Meet Wendy, the Bully Whippet

This is a post I’ve been aiming to write for a while. It has sat as a draft on my computer since I started the blog, and today I felt it was the right time for it to come out. It’s the emotional story of a sweet whippet girl, Wendy, trapped in an oversized, overmuscular body.

Although whippets are generally a very healthy breed, there is one terrible genetic disease that can affect them – and only them – the “Bully Whippet Syndrome”. Although it does not affect their general state of health, this syndrome leaves the very few whippets who are born with it looking unusually big and muscular. Labels such as ‘monsters’, ‘freaks of nature’, ‘mutants’ and even ‘Arnold Schwarzenegger of the canine world” have been eagerly attached to these poor creatures by inconsiderate people who would undoubtedly call nasty names to humans suffering from any kind of physical disability or disfigurement.

But what is the “Bully Whippet Syndrome”? It is a genetic disease manifested by a mutation in the myostatin gene, which causes double-muscling. The myostatin gene regulates muscle mass and affects muscle composition, which can increase racing speed. Whilst possessing one copy of this mutation seems to be an advantage for racing whippets and does not seem to be regarded as a defect, dogs that possess two copies are severely overmuscled, well beyond the limits of normality. This makes them look like the cattle suffering from the same mutation, hence the name of the syndrome. Since I am not a geneticist, I will not plunge into the scientific details of this syndrome, which I don’t fully understand. However, if you are interested in learning more about this double-muscling syndrome – which can also affect humans – you will find an interesting article here.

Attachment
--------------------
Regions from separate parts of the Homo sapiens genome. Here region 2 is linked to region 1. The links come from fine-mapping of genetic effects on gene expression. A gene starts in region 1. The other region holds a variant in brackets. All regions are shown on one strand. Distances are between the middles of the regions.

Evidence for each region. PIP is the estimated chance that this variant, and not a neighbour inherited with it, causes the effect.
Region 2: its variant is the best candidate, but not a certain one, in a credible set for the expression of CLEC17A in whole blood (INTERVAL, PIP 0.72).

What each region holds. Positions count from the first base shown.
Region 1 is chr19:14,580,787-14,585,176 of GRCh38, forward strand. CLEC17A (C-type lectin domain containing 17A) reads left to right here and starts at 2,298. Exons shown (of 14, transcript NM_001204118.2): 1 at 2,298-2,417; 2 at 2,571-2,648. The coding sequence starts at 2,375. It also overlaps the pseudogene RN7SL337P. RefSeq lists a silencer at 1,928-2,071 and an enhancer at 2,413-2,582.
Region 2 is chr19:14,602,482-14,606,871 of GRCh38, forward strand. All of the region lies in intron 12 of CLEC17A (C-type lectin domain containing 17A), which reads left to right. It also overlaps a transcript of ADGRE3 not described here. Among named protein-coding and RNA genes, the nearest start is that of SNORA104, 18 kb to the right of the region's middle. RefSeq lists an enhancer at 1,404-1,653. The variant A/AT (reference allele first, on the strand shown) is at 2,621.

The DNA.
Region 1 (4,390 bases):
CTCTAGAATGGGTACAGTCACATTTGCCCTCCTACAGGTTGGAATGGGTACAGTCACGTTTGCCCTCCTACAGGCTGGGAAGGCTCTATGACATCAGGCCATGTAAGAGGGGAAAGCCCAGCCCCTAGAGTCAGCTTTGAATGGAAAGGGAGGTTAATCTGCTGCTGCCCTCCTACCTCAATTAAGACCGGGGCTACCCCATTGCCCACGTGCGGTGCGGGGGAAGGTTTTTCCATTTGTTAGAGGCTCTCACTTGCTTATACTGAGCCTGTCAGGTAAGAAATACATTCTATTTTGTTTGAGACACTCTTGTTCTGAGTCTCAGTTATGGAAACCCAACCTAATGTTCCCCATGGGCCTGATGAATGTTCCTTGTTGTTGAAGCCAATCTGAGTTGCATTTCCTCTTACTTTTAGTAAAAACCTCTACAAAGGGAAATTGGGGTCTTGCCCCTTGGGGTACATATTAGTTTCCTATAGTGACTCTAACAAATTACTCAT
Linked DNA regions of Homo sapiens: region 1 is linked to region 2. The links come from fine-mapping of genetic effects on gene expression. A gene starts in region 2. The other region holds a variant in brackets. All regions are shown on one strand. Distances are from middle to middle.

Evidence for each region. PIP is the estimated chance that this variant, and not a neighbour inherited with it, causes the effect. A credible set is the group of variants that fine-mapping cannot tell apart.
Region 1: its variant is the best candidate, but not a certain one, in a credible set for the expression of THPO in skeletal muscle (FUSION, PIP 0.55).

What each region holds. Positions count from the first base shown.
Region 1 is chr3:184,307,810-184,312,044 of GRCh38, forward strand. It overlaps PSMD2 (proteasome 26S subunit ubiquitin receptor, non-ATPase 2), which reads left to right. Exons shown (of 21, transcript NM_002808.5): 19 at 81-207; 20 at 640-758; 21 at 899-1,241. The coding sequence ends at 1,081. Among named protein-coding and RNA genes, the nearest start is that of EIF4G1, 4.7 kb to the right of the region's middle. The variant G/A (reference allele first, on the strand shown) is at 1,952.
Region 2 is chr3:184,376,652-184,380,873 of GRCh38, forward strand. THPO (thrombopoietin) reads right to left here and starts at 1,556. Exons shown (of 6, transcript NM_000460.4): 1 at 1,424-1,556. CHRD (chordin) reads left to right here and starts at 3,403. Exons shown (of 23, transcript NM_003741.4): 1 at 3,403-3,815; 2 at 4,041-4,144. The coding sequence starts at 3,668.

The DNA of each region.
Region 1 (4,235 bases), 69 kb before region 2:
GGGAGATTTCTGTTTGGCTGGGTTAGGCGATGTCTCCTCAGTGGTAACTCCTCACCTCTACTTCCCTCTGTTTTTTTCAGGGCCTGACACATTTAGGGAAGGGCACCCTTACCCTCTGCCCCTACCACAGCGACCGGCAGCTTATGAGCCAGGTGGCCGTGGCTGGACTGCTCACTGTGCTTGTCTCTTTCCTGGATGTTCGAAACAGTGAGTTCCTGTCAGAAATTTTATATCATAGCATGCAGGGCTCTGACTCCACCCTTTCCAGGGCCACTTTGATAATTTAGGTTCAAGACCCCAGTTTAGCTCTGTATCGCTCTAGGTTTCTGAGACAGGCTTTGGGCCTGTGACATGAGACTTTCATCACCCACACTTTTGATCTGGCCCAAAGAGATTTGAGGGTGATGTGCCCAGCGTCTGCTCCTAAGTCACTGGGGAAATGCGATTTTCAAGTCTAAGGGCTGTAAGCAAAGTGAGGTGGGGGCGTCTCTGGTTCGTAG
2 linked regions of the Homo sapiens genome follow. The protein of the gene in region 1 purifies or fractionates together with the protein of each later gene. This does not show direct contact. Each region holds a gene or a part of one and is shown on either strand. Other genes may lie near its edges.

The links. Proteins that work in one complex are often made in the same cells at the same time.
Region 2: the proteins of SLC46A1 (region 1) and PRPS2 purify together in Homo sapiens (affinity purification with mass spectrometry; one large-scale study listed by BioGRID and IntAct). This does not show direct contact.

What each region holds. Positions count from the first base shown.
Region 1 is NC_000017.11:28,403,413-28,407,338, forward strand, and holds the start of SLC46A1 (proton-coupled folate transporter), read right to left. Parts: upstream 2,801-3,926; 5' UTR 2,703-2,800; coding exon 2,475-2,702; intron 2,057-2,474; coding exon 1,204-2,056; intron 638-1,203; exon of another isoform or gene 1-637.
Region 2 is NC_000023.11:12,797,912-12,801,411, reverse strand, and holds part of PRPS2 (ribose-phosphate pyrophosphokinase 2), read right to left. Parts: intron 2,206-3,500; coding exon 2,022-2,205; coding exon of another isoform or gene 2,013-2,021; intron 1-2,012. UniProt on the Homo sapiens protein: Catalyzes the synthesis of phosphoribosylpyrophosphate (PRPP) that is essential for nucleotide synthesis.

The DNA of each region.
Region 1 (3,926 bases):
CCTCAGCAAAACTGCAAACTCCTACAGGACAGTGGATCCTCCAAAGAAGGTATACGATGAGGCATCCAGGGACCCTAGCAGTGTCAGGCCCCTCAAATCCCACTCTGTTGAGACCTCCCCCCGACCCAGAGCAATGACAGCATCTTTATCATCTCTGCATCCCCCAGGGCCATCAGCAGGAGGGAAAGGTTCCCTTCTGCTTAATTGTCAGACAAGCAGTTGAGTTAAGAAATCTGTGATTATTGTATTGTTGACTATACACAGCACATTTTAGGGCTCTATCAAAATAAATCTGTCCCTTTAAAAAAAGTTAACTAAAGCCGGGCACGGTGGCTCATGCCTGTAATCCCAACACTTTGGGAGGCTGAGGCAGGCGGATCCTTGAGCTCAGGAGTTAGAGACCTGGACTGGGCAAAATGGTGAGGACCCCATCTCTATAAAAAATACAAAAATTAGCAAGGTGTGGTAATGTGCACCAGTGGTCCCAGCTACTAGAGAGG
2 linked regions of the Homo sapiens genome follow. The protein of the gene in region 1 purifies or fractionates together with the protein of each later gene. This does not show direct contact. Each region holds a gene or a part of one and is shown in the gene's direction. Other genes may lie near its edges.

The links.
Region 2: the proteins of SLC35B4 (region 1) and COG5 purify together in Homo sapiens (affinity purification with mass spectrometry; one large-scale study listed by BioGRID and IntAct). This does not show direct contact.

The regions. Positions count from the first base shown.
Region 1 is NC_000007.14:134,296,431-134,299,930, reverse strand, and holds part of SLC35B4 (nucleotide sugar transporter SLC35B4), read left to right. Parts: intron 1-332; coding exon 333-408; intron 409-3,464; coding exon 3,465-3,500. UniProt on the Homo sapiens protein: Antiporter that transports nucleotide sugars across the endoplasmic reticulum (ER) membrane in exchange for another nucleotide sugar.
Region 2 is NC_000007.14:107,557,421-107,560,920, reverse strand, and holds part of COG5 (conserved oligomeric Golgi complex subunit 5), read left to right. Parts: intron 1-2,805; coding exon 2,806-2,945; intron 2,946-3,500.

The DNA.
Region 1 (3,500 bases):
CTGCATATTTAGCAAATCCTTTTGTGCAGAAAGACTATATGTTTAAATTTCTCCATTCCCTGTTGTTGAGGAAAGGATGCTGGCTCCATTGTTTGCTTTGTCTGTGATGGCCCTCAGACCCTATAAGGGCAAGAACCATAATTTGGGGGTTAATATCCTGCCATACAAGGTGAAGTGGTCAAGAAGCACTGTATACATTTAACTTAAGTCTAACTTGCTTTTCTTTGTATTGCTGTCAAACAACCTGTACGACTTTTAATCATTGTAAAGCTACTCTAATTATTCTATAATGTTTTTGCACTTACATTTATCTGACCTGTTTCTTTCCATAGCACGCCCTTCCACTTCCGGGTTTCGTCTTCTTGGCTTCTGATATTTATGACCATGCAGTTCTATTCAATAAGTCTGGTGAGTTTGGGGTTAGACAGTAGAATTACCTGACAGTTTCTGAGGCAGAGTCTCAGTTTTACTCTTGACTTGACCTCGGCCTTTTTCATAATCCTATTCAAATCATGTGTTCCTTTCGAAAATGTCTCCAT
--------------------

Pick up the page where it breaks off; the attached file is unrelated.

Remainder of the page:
With this, we’ve come to the end and most exciting part of my post. It’s time to meet Wendy and the woman who saw beyond physical appearance and loves her for who she is inside.  



Filed under Health

24 responses to “Meet Wendy, the Bully Whippet

  1. Wow, never heard of this condition. But once again, proof, that our unique qualities are what makes us able to serve the world in our own special way.

  2. I’ve never heard of this before, but I have seen pictures of a dog before that I’m sure had this disease. At the time, I figured that it was a Photoshop job or something. I’m so glad that Wendy has someone who loves her for who she is!